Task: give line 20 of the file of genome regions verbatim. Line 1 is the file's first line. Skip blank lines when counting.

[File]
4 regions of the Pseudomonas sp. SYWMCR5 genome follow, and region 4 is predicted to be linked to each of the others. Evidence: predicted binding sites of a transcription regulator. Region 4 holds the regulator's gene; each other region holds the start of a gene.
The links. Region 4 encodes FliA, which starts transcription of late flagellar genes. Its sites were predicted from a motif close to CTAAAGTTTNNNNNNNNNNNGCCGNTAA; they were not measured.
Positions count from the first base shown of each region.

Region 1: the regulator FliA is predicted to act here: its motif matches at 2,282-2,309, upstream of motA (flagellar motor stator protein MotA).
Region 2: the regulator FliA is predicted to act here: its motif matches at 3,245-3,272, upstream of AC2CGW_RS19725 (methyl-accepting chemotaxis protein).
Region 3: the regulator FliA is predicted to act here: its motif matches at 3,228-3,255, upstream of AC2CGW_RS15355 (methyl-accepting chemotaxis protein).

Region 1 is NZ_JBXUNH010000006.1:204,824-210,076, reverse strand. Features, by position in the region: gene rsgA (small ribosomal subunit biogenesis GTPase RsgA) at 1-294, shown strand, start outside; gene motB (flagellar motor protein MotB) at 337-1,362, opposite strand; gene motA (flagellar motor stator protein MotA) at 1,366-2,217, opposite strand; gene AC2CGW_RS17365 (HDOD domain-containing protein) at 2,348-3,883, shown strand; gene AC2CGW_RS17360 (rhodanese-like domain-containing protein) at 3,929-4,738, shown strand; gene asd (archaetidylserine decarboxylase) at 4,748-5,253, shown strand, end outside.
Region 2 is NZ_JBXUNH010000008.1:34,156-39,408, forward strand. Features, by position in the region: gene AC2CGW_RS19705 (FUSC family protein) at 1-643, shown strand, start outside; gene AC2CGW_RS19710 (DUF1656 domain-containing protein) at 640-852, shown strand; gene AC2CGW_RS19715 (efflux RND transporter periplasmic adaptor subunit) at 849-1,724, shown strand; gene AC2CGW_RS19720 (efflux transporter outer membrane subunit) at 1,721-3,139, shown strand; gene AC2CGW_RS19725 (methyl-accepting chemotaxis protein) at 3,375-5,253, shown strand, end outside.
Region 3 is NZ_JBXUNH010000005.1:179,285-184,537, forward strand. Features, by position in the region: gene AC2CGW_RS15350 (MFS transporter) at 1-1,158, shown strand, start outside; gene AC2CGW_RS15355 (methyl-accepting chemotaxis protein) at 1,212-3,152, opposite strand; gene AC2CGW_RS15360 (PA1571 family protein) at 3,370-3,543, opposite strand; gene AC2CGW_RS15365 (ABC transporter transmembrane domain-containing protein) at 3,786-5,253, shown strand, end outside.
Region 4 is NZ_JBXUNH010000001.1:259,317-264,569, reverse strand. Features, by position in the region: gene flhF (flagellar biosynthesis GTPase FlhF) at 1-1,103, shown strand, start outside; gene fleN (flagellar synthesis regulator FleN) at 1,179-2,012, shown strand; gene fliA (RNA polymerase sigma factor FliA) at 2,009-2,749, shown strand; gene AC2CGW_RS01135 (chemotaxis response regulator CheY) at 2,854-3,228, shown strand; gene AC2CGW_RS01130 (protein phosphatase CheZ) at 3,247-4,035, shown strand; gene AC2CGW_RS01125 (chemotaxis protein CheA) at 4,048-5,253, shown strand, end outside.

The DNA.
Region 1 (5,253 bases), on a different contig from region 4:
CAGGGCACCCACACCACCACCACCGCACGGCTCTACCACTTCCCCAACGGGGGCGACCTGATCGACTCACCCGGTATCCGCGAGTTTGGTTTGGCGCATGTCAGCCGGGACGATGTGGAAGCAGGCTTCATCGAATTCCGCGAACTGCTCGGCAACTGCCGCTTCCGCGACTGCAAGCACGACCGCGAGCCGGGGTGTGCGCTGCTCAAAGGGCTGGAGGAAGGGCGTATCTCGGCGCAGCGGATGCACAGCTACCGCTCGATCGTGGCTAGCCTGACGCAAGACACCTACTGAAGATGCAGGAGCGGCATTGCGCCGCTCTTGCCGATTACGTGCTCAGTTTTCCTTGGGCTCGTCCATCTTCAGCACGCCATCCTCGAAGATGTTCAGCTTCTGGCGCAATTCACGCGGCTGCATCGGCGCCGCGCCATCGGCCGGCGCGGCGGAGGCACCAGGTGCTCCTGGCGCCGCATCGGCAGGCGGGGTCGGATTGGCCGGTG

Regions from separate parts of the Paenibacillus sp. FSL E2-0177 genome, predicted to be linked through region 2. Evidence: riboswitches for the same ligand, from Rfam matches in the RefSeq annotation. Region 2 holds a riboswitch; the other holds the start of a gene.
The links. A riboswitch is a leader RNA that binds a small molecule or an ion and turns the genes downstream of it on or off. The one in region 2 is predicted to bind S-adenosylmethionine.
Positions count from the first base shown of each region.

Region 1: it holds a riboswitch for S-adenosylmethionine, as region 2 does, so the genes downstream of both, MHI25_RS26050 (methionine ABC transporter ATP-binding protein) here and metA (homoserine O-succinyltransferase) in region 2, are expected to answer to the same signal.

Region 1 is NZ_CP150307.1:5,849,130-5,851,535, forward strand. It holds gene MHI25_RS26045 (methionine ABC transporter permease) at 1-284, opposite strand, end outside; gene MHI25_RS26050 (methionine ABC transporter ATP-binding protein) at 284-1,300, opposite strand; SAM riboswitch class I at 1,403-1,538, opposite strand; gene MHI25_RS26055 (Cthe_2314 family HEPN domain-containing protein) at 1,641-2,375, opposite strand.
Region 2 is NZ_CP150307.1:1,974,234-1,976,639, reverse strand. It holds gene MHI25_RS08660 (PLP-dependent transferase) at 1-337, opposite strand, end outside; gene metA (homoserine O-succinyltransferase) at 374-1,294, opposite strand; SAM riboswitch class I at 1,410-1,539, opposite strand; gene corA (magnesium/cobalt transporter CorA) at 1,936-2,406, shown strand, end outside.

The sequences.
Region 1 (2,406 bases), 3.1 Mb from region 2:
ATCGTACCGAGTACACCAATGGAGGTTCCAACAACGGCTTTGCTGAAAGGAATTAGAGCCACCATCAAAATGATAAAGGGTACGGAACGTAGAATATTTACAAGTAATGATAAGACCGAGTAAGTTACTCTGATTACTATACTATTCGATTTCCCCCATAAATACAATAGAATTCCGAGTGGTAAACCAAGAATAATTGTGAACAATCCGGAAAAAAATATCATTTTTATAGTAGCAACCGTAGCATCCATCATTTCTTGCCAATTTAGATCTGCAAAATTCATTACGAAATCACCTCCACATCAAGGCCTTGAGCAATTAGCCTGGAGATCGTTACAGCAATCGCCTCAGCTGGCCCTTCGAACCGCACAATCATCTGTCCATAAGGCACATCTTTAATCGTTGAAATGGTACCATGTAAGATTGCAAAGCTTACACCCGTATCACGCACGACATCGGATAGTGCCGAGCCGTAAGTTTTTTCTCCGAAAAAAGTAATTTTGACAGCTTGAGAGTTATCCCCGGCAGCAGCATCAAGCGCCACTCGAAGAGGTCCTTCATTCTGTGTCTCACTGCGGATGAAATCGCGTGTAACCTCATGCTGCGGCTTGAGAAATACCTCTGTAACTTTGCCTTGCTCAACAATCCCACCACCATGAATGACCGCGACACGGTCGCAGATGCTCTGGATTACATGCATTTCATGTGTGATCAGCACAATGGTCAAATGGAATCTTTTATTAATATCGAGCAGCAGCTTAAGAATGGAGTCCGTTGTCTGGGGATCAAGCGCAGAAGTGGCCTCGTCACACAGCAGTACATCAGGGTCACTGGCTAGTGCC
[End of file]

The sequences.